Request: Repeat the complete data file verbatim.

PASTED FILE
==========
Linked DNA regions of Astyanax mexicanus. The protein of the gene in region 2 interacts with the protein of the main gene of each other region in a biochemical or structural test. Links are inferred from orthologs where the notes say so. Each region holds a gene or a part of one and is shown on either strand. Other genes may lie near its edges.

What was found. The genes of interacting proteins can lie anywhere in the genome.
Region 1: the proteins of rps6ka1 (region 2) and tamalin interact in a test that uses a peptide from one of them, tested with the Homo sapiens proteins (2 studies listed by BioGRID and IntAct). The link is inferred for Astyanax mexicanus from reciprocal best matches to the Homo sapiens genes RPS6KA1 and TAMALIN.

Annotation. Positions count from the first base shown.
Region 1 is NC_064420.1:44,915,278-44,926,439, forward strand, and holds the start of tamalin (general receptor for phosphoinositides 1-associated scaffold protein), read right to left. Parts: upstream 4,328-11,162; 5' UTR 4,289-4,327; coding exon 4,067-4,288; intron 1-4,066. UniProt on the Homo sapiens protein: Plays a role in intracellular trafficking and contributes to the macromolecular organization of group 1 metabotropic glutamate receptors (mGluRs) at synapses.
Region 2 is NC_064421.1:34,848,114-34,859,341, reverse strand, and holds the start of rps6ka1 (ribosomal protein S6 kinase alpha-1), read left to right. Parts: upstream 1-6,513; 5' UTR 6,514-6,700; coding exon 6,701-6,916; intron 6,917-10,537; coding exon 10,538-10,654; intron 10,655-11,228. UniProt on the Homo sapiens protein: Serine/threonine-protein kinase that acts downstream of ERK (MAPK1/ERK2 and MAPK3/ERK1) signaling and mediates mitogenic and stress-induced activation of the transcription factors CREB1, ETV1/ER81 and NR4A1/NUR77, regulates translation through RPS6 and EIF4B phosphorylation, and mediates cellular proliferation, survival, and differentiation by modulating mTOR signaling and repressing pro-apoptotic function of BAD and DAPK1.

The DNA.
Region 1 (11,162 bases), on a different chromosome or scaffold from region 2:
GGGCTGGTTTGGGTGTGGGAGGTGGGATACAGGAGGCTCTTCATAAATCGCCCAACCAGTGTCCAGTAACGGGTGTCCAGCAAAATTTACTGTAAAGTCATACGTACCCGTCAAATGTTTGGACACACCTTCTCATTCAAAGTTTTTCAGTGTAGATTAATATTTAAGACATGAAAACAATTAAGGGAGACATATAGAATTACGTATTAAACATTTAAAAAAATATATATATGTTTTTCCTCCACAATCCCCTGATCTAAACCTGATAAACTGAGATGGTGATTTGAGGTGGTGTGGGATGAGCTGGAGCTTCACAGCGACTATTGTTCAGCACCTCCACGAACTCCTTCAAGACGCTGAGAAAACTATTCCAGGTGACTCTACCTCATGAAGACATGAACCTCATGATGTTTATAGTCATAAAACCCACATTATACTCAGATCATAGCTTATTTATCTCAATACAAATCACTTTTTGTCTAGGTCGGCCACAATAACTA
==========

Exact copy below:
Linked DNA regions of Astyanax mexicanus. The protein of the gene in region 2 interacts with the protein of the main gene of each other region in a biochemical or structural test. Links are inferred from orthologs where the notes say so. Each region holds a gene or a part of one and is shown on either strand. Other genes may lie near its edges.

What was found. The genes of interacting proteins can lie anywhere in the genome.
Region 1: the proteins of rps6ka1 (region 2) and tamalin interact in a test that uses a peptide from one of them, tested with the Homo sapiens proteins (2 studies listed by BioGRID and IntAct). The link is inferred for Astyanax mexicanus from reciprocal best matches to the Homo sapiens genes RPS6KA1 and TAMALIN.

Annotation. Positions count from the first base shown.
Region 1 is NC_064420.1:44,915,278-44,926,439, forward strand, and holds the start of tamalin (general receptor for phosphoinositides 1-associated scaffold protein), read right to left. Parts: upstream 4,328-11,162; 5' UTR 4,289-4,327; coding exon 4,067-4,288; intron 1-4,066. UniProt on the Homo sapiens protein: Plays a role in intracellular trafficking and contributes to the macromolecular organization of group 1 metabotropic glutamate receptors (mGluRs) at synapses.
Region 2 is NC_064421.1:34,848,114-34,859,341, reverse strand, and holds the start of rps6ka1 (ribosomal protein S6 kinase alpha-1), read left to right. Parts: upstream 1-6,513; 5' UTR 6,514-6,700; coding exon 6,701-6,916; intron 6,917-10,537; coding exon 10,538-10,654; intron 10,655-11,228. UniProt on the Homo sapiens protein: Serine/threonine-protein kinase that acts downstream of ERK (MAPK1/ERK2 and MAPK3/ERK1) signaling and mediates mitogenic and stress-induced activation of the transcription factors CREB1, ETV1/ER81 and NR4A1/NUR77, regulates translation through RPS6 and EIF4B phosphorylation, and mediates cellular proliferation, survival, and differentiation by modulating mTOR signaling and repressing pro-apoptotic function of BAD and DAPK1.

The DNA.
Region 1 (11,162 bases), on a different chromosome or scaffold from region 2:
GGGCTGGTTTGGGTGTGGGAGGTGGGATACAGGAGGCTCTTCATAAATCGCCCAACCAGTGTCCAGTAACGGGTGTCCAGCAAAATTTACTGTAAAGTCATACGTACCCGTCAAATGTTTGGACACACCTTCTCATTCAAAGTTTTTCAGTGTAGATTAATATTTAAGACATGAAAACAATTAAGGGAGACATATAGAATTACGTATTAAACATTTAAAAAAATATATATATGTTTTTCCTCCACAATCCCCTGATCTAAACCTGATAAACTGAGATGGTGATTTGAGGTGGTGTGGGATGAGCTGGAGCTTCACAGCGACTATTGTTCAGCACCTCCACGAACTCCTTCAAGACGCTGAGAAAACTATTCCAGGTGACTCTACCTCATGAAGACATGAACCTCATGATGTTTATAGTCATAAAACCCACATTATACTCAGATCATAGCTTATTTATCTCAATACAAATCACTTTTTGTCTAGGTCGGCCACAATAACTA